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Kentucky salon shuttered by coronavirus gets second chance with Aveda relief program

Salon owner says shutting company doors, furloughing employees is a 'horrible feeling'

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Salon and spa owners across America have been confronted with economic hardship due to the coronavirus pandemic, which has shuttered thousands of businesses and led to a surge in unemployment.

Kelli Campbell is one of the thousands facing tough decisions and uncertainty of what’s to come when the doors to her Louisville, Kentucky, salon and spa finally reopen.

Campbell, who owns Joseph’s Salon and Spa, was forced to close and furlough all 90 employees last month after Kentucky Gov. Andy Beshear required all nonessential businesses to suspend operations (the state will allow salons and spas to reopen on May 25). For her, closing the business, which has been a part of the local community for nearly five decades, is like shutting out family.


“People have come to me for things, years and years now, and for me to not be there for my employees … it’s a horrible feeling,” she said.

Campbell bought the company from her father 25 years ago after he became ill and business started to sink. Since then, Campbell has tripled the size of the salon and hired more than 80 employees.

Joseph's Salon and Spa in Louisville, KY.

To save the business, Campbell said she’s focusing most on becoming financially stable, which will prepare her to reopen and rehire. With a little help from hair care and beauty brand Aveda, a company that Joseph’s has partnered with for 30 years, Campbell believes she may be able to do just that.

“I want to be somewhat financially solid, so we can hire our staff back, so we can have all the particular protective gear we need, so we can pay our rent,” she said. “That’s our primary goal right now, it’s very ‘survival mode.’ I never thought I’d be in that position.”


Campbell said she’s already receiving “tremendous” support from Aveda’s multimillion-dollar program that helps salons and spas financially and with non-financial resources as they weather the headwinds caused by the outbreak. As part of its Aveda Cares program, the company is donating $600,000 to the Salon and Spa Relief Fund, a nonprofit, and encouraging customers and contributors to make donations to reach its $1.5 million goal.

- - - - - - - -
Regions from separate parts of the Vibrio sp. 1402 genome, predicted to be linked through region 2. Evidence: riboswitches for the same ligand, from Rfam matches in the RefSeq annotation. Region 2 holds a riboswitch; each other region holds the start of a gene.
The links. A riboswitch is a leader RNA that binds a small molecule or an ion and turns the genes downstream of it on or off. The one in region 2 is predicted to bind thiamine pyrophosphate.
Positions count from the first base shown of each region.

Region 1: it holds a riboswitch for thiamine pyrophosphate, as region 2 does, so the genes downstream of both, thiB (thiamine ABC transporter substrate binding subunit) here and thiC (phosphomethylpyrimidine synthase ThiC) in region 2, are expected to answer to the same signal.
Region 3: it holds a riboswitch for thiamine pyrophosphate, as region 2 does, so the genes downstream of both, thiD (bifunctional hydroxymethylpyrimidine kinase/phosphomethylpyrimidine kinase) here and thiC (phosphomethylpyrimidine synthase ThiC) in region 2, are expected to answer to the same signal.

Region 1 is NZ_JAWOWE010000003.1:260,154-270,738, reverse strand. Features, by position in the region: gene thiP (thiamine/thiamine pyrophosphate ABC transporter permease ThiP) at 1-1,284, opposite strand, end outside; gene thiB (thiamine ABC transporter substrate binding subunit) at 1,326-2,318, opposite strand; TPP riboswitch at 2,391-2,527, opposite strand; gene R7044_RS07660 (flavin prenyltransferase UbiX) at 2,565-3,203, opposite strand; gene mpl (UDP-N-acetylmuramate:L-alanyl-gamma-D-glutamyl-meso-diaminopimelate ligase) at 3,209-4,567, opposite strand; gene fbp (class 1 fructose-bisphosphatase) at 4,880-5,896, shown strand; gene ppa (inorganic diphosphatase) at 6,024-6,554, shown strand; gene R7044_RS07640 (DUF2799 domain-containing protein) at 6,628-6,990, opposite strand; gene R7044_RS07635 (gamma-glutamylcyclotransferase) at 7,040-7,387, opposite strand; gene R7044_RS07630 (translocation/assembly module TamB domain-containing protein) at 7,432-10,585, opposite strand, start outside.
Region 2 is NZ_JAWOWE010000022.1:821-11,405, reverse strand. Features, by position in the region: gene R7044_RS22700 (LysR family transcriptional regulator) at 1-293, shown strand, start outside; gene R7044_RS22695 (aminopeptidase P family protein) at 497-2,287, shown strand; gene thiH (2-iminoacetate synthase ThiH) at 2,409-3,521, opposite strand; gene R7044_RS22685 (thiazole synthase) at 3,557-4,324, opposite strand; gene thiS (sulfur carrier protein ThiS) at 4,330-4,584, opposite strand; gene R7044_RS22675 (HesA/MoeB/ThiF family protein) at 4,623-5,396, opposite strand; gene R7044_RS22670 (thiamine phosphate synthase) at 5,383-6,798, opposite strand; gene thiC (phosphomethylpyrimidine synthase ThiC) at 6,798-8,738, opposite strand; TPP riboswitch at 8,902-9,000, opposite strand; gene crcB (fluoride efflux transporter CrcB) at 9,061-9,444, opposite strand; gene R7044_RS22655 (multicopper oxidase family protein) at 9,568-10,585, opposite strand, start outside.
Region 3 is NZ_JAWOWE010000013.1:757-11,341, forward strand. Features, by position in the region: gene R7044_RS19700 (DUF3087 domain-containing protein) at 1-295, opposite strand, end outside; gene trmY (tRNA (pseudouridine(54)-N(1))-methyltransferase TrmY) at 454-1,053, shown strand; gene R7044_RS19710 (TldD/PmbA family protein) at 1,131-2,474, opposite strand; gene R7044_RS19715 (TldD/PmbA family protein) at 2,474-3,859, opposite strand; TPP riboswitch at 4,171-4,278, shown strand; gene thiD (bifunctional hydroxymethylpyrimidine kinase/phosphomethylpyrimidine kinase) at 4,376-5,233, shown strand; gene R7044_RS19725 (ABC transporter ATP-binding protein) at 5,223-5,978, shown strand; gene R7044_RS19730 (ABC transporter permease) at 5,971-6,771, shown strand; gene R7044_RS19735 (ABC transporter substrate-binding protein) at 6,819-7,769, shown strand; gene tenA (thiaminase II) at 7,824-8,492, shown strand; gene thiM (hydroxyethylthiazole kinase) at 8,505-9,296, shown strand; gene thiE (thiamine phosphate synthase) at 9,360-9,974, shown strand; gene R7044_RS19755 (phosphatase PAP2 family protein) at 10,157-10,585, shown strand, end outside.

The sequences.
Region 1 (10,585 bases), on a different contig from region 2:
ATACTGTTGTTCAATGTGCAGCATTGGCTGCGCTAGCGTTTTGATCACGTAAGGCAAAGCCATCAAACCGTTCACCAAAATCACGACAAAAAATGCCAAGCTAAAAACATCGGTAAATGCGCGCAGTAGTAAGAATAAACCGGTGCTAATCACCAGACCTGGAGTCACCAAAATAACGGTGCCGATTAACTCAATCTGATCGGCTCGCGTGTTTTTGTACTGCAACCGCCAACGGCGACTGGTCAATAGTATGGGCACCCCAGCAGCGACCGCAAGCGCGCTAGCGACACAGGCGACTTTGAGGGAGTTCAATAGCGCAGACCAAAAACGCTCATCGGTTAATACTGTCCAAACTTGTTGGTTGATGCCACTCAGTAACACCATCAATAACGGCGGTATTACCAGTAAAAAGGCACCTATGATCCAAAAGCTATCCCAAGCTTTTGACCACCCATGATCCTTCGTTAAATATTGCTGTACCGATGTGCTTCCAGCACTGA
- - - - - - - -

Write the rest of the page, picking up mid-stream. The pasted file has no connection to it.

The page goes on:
“If we were so honored to get that grant, it would be a tremendous help,” she said.

The Aveda Cares program also offers weekly owners forums to train salon owners on how to revamp their business. Joseph’s has already begun participating in the trainings, which Campbell said is helping her navigate through the pandemic, including providing e-commerce solutions.

“Aveda has been a tremendous partner,” Campbell said. “I’m so grateful to have them on my side because I can trust their navigation through this.”


The goal for the Aveda Cares program is to fully prepare salons and spas to successfully and confidently reopen, April Anslinger, Aveda’s senior vice president of North American operations, told FOX Business.

“[Salons] all closed to protect us, so we’re trying to take care of them,” she said. “My goal is to make sure they feel prepared to reopen and that they have the resources to quickly rebuild their business.”

The Aveda Cares program includes monetary contributions to Aveda’s loyalty program, an offer to salon partners to defer payments on outstanding balances, and product replenishment for salons. It has also increased salon commission to 40 percent from the beginning of April through the end of June via its “Salon A-Commerce” program and invested $2.6 million in free virtual education.

“My job with creating Aveda Cares is that I want to provide as much relief as possible, so the day that door opens, they can use this money to either pay their utilities, pay their leases,” Anslinger said.


Aveda plans to begin providing businesses with reopening manuals, which Anslinger said brings business owners through “every angle of reopening." She added that funding through the Salon and Spa relief fund should be administered in mid-May.